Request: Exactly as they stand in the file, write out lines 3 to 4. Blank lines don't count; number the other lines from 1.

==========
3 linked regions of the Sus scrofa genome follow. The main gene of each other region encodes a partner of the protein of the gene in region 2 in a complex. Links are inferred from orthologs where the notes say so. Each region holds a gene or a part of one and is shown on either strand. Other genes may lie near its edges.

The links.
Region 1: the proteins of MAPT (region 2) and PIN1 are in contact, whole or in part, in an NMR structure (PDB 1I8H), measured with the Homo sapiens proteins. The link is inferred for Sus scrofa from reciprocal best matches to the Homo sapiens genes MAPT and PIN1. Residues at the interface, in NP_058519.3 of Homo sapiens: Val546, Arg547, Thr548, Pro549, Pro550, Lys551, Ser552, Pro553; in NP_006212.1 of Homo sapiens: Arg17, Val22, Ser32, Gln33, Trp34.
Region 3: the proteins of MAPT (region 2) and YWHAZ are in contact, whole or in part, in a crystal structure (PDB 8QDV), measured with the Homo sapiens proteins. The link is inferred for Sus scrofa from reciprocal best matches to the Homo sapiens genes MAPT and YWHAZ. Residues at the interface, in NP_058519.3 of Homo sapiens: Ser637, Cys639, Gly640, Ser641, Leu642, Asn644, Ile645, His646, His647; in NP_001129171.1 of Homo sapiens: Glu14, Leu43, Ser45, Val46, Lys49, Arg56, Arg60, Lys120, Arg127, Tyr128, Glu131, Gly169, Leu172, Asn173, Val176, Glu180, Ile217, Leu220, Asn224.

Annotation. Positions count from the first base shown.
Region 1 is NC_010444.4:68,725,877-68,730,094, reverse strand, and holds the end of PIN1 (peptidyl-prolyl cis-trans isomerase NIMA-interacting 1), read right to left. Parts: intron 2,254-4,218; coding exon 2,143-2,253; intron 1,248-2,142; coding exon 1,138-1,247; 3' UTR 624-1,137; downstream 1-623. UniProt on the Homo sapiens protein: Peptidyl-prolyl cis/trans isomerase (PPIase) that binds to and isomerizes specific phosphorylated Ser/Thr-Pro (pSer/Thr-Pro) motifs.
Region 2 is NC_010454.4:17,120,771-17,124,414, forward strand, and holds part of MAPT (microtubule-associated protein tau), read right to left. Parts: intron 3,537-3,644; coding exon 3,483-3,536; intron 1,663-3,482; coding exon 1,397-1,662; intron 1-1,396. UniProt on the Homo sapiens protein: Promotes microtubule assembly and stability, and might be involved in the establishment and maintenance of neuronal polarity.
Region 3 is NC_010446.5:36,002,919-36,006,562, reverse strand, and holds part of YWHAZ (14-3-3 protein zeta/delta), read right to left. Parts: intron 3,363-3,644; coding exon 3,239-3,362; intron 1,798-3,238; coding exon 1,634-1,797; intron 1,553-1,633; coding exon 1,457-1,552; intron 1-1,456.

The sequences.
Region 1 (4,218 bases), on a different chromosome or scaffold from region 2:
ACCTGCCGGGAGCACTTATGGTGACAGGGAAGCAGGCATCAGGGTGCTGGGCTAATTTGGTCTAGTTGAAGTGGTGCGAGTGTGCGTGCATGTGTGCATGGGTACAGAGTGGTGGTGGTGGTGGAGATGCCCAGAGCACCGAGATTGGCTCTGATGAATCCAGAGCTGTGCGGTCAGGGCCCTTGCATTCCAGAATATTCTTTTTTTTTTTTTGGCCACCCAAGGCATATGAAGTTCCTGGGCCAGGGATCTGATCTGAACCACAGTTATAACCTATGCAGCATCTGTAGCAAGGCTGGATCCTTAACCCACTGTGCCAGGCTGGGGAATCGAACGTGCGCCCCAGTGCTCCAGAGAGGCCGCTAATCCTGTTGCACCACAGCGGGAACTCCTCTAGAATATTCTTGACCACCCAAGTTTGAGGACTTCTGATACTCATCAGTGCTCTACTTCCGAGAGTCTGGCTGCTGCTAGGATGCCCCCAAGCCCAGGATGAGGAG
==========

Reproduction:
Region 1: the proteins of MAPT (region 2) and PIN1 are in contact, whole or in part, in an NMR structure (PDB 1I8H), measured with the Homo sapiens proteins. The link is inferred for Sus scrofa from reciprocal best matches to the Homo sapiens genes MAPT and PIN1. Residues at the interface, in NP_058519.3 of Homo sapiens: Val546, Arg547, Thr548, Pro549, Pro550, Lys551, Ser552, Pro553; in NP_006212.1 of Homo sapiens: Arg17, Val22, Ser32, Gln33, Trp34.
Region 3: the proteins of MAPT (region 2) and YWHAZ are in contact, whole or in part, in a crystal structure (PDB 8QDV), measured with the Homo sapiens proteins. The link is inferred for Sus scrofa from reciprocal best matches to the Homo sapiens genes MAPT and YWHAZ. Residues at the interface, in NP_058519.3 of Homo sapiens: Ser637, Cys639, Gly640, Ser641, Leu642, Asn644, Ile645, His646, His647; in NP_001129171.1 of Homo sapiens: Glu14, Leu43, Ser45, Val46, Lys49, Arg56, Arg60, Lys120, Arg127, Tyr128, Glu131, Gly169, Leu172, Asn173, Val176, Glu180, Ile217, Leu220, Asn224.